This website stores cookies. Click here to accept them.cookie information page
Call Us (+44) 08707 501020
Back to the news list

John Deere & Babcock set another training record

John Deere & Babcock set another training record

John Deere & Babcock set another training record

John Deere’s award winning apprenticeship programme has set yet another record for the new training season’s intake, for the third year running since Babcock took over delivery of the courses in September 2010.

Altogether 56 apprentices – up by 10 on last year – have signed up to begin their first year of training in the work-based programmes, which have been joined for the first time this year by the new Customer Service Tech qualification (see earlier release). The new intake includes 44 Ag Tech apprentice engineering technicians, two Customer Service Tech, six Parts Tech and four Turf Tech technicians.

John Deere’s apprenticeship scheme was the first land-based agricultural and turf machinery programme to deliver training in the workplace, at the sponsoring dealership, with assessment and guidance from Babcock’s team of expert learning advisers. Additional training takes place at Babcock’s purpose-built training facility at Ruddington and the John Deere Training Centre at Langar, both near Nottingham.

Overall the John Deere apprenticeship programmes offer either an IMI-awarded VCQ level 3 land-based engineering qualification, IMI VCQ level 3 parts operations qualification or IMI VCQ level 2 customer service qualification. In addition, completion of the John Deere Ag Tech or Turf Tech apprenticeship is also recognised by the industry-wide LTA (Landbased Technician Accreditation) scheme at level 2.

The IMI (Institute of the Motor Industry) is the apprenticeship programme’s new awarding body from this year. This is the first time the Institute has offered land-based qualifications.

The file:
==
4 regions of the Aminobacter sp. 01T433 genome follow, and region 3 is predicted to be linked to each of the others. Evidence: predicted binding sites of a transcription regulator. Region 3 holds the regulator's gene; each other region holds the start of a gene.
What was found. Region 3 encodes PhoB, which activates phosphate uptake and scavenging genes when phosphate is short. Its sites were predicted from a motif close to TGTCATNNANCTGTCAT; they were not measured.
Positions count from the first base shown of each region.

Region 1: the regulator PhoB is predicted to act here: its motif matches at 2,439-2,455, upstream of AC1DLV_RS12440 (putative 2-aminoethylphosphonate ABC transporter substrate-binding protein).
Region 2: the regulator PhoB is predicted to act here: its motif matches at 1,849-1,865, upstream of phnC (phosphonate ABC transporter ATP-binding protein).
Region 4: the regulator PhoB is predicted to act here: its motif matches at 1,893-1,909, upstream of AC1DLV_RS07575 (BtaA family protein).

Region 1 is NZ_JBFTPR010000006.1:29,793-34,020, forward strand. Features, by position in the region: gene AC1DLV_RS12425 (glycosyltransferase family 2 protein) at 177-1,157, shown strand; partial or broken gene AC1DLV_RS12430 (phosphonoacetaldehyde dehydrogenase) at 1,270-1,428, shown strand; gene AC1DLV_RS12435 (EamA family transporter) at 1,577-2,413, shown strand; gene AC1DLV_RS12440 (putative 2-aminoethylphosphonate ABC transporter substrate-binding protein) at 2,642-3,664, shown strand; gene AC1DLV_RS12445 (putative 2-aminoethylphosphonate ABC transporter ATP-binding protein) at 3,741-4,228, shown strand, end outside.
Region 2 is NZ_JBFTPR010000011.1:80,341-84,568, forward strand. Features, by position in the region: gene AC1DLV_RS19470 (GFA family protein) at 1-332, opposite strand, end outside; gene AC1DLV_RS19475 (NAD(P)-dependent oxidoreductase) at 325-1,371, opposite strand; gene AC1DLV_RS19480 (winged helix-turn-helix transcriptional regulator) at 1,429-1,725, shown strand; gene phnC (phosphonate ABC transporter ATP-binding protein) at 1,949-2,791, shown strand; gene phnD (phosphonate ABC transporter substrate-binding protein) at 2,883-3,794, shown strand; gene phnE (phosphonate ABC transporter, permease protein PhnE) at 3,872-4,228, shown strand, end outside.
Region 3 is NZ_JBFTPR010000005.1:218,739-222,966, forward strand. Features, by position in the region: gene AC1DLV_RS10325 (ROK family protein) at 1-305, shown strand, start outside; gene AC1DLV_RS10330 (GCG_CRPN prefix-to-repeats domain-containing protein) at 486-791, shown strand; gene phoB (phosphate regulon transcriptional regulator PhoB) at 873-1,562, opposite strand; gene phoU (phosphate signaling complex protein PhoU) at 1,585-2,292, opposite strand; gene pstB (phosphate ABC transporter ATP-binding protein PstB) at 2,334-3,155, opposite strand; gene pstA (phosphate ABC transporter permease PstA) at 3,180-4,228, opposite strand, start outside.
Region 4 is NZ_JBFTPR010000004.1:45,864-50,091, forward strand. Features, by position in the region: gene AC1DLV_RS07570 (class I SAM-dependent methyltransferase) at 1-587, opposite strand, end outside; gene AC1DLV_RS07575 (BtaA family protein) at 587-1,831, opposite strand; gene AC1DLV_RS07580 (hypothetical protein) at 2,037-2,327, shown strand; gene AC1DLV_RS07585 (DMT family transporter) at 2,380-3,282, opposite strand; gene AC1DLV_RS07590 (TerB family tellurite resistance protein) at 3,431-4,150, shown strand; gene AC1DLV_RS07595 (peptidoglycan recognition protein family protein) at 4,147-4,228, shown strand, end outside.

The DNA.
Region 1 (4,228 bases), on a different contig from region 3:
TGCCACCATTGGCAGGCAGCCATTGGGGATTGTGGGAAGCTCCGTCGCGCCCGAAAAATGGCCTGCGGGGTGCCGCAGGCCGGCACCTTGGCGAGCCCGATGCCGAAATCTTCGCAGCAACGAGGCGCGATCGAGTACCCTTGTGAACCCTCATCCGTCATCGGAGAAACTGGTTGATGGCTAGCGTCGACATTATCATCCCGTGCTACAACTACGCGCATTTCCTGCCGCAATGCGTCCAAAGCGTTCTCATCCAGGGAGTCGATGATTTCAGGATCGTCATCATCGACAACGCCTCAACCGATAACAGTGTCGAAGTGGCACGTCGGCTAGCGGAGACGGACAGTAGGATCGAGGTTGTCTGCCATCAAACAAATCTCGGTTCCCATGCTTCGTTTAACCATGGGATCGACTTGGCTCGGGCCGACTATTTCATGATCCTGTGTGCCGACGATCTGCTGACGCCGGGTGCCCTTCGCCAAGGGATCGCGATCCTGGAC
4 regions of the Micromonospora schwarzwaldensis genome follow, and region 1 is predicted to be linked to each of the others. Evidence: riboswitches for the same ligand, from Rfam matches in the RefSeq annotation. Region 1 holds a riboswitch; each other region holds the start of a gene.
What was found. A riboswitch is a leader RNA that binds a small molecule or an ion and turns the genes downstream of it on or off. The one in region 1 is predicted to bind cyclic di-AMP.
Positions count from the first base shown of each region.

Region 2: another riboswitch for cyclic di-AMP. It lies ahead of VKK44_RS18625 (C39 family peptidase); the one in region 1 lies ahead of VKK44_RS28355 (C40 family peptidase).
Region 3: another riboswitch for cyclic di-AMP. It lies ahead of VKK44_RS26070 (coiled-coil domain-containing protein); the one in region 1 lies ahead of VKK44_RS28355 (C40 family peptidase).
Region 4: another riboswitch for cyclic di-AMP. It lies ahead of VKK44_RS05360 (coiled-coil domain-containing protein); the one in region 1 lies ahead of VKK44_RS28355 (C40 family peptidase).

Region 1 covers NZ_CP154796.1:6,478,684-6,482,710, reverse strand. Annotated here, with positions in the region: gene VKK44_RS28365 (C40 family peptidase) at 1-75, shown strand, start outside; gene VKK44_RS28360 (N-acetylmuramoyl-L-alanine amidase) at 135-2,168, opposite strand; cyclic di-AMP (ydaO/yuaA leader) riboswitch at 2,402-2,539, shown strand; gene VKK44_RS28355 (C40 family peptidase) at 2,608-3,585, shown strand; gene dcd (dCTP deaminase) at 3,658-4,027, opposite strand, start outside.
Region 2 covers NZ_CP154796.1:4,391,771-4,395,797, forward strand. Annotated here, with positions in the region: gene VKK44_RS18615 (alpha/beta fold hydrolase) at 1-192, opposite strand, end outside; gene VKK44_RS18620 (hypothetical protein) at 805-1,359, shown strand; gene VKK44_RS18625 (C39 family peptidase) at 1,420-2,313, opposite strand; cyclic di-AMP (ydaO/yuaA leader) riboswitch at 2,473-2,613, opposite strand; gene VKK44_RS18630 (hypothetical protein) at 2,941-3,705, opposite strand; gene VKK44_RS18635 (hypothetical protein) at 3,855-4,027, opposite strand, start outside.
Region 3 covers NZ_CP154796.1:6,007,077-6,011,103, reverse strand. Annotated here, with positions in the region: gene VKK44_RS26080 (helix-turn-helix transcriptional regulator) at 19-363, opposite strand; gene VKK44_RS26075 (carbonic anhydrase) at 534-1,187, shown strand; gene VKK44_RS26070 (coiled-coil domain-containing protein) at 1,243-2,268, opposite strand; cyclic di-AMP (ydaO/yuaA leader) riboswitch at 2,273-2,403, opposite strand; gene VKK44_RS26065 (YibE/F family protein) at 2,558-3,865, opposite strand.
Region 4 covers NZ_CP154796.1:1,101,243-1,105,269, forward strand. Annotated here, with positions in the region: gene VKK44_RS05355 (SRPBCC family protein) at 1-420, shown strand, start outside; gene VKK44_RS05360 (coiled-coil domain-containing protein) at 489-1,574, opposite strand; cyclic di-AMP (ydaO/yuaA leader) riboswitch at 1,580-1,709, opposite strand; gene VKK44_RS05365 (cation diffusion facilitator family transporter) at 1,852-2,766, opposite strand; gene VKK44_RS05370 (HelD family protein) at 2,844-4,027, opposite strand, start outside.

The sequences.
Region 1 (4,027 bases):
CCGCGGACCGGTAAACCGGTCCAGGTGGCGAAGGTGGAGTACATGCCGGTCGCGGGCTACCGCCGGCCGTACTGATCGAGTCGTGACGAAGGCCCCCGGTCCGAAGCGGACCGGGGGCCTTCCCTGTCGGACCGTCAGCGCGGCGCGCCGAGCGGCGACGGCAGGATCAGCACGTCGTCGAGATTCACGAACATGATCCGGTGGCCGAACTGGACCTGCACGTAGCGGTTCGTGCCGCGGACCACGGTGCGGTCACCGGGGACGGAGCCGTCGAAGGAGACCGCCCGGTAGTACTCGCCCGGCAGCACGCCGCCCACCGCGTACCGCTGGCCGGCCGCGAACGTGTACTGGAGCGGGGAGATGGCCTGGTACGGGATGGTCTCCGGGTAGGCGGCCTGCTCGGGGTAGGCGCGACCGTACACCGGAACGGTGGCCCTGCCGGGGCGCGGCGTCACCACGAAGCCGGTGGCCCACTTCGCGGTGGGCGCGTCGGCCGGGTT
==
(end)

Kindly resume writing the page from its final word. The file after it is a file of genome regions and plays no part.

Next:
The graduating apprentices can go on to complete three free courses to gain the John Deere Diploma and start their adult training at the John Deere University (JDU), using the knowledge and skills gained from the initial one-, two- or three-year apprenticeship.

Phil Elliston, an agricultural service technician at John Deere dealer Burden Bros Agri Ltd in Framfield, East Sussex, was named apprentice of the year in the most recent Ag Tech graduation group, earlier in 2013.

“I’m now a qualified technician, working mainly on tractors, Gator utility vehicles and combine harvesters,” he says. “It’s a high tech industry that uses the latest diagnostic equipment – my laptop is an important tool – but the apprenticeship gave me a good grounding in the skills and expertise I need for the job, and now I’m building up my experience.

“The job is challenging but very satisfying when you solve the problem. I also like the level of independence as well as the responsibility. The main thing for me is the variety, every day really is different, and I get to meet a lot of people. It’s about the customers as much as the machines, and it’s a great feeling knowing that you’ve helped.”